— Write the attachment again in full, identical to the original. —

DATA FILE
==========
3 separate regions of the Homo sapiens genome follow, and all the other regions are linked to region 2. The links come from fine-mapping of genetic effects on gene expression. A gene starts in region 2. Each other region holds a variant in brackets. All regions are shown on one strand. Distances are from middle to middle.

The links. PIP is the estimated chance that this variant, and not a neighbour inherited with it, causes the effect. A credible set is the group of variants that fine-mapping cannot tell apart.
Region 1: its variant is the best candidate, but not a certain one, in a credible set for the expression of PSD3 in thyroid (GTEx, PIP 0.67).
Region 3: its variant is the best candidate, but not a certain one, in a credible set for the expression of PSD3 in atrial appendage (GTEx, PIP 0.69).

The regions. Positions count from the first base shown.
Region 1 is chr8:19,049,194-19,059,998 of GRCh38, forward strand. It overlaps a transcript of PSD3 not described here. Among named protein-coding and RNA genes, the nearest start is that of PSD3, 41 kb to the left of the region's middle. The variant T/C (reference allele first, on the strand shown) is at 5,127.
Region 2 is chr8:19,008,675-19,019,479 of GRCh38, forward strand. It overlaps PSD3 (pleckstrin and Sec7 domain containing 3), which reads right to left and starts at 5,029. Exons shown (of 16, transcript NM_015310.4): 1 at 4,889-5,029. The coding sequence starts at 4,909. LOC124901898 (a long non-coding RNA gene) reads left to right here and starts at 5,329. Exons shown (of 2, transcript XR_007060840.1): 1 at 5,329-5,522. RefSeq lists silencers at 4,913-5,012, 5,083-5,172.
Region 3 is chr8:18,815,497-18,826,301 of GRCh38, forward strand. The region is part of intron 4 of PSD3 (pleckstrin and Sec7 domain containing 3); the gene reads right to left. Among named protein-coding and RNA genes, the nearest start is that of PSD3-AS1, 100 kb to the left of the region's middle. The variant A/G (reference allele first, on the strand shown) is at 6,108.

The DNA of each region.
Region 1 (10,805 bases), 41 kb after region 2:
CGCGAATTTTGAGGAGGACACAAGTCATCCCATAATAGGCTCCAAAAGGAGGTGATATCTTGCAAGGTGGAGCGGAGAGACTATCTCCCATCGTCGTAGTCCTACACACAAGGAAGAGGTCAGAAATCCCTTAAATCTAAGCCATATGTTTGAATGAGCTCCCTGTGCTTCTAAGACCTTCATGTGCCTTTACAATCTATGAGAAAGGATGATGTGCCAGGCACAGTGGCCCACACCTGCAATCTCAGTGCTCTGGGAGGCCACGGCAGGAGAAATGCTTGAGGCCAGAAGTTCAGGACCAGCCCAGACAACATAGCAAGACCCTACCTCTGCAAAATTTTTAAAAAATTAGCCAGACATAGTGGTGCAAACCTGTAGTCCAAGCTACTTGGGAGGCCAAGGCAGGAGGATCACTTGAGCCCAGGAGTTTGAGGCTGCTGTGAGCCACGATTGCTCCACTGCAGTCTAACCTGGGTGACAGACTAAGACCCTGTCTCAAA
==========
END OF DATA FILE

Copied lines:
3 separate regions of the Homo sapiens genome follow, and all the other regions are linked to region 2. The links come from fine-mapping of genetic effects on gene expression. A gene starts in region 2. Each other region holds a variant in brackets. All regions are shown on one strand. Distances are from middle to middle.

The links. PIP is the estimated chance that this variant, and not a neighbour inherited with it, causes the effect. A credible set is the group of variants that fine-mapping cannot tell apart.
Region 1: its variant is the best candidate, but not a certain one, in a credible set for the expression of PSD3 in thyroid (GTEx, PIP 0.67).
Region 3: its variant is the best candidate, but not a certain one, in a credible set for the expression of PSD3 in atrial appendage (GTEx, PIP 0.69).

The regions. Positions count from the first base shown.
Region 1 is chr8:19,049,194-19,059,998 of GRCh38, forward strand. It overlaps a transcript of PSD3 not described here. Among named protein-coding and RNA genes, the nearest start is that of PSD3, 41 kb to the left of the region's middle. The variant T/C (reference allele first, on the strand shown) is at 5,127.
Region 2 is chr8:19,008,675-19,019,479 of GRCh38, forward strand. It overlaps PSD3 (pleckstrin and Sec7 domain containing 3), which reads right to left and starts at 5,029. Exons shown (of 16, transcript NM_015310.4): 1 at 4,889-5,029. The coding sequence starts at 4,909. LOC124901898 (a long non-coding RNA gene) reads left to right here and starts at 5,329. Exons shown (of 2, transcript XR_007060840.1): 1 at 5,329-5,522. RefSeq lists silencers at 4,913-5,012, 5,083-5,172.
Region 3 is chr8:18,815,497-18,826,301 of GRCh38, forward strand. The region is part of intron 4 of PSD3 (pleckstrin and Sec7 domain containing 3); the gene reads right to left. Among named protein-coding and RNA genes, the nearest start is that of PSD3-AS1, 100 kb to the left of the region's middle. The variant A/G (reference allele first, on the strand shown) is at 6,108.

The DNA of each region.
Region 1 (10,805 bases), 41 kb after region 2:
CGCGAATTTTGAGGAGGACACAAGTCATCCCATAATAGGCTCCAAAAGGAGGTGATATCTTGCAAGGTGGAGCGGAGAGACTATCTCCCATCGTCGTAGTCCTACACACAAGGAAGAGGTCAGAAATCCCTTAAATCTAAGCCATATGTTTGAATGAGCTCCCTGTGCTTCTAAGACCTTCATGTGCCTTTACAATCTATGAGAAAGGATGATGTGCCAGGCACAGTGGCCCACACCTGCAATCTCAGTGCTCTGGGAGGCCACGGCAGGAGAAATGCTTGAGGCCAGAAGTTCAGGACCAGCCCAGACAACATAGCAAGACCCTACCTCTGCAAAATTTTTAAAAAATTAGCCAGACATAGTGGTGCAAACCTGTAGTCCAAGCTACTTGGGAGGCCAAGGCAGGAGGATCACTTGAGCCCAGGAGTTTGAGGCTGCTGTGAGCCACGATTGCTCCACTGCAGTCTAACCTGGGTGACAGACTAAGACCCTGTCTCAAA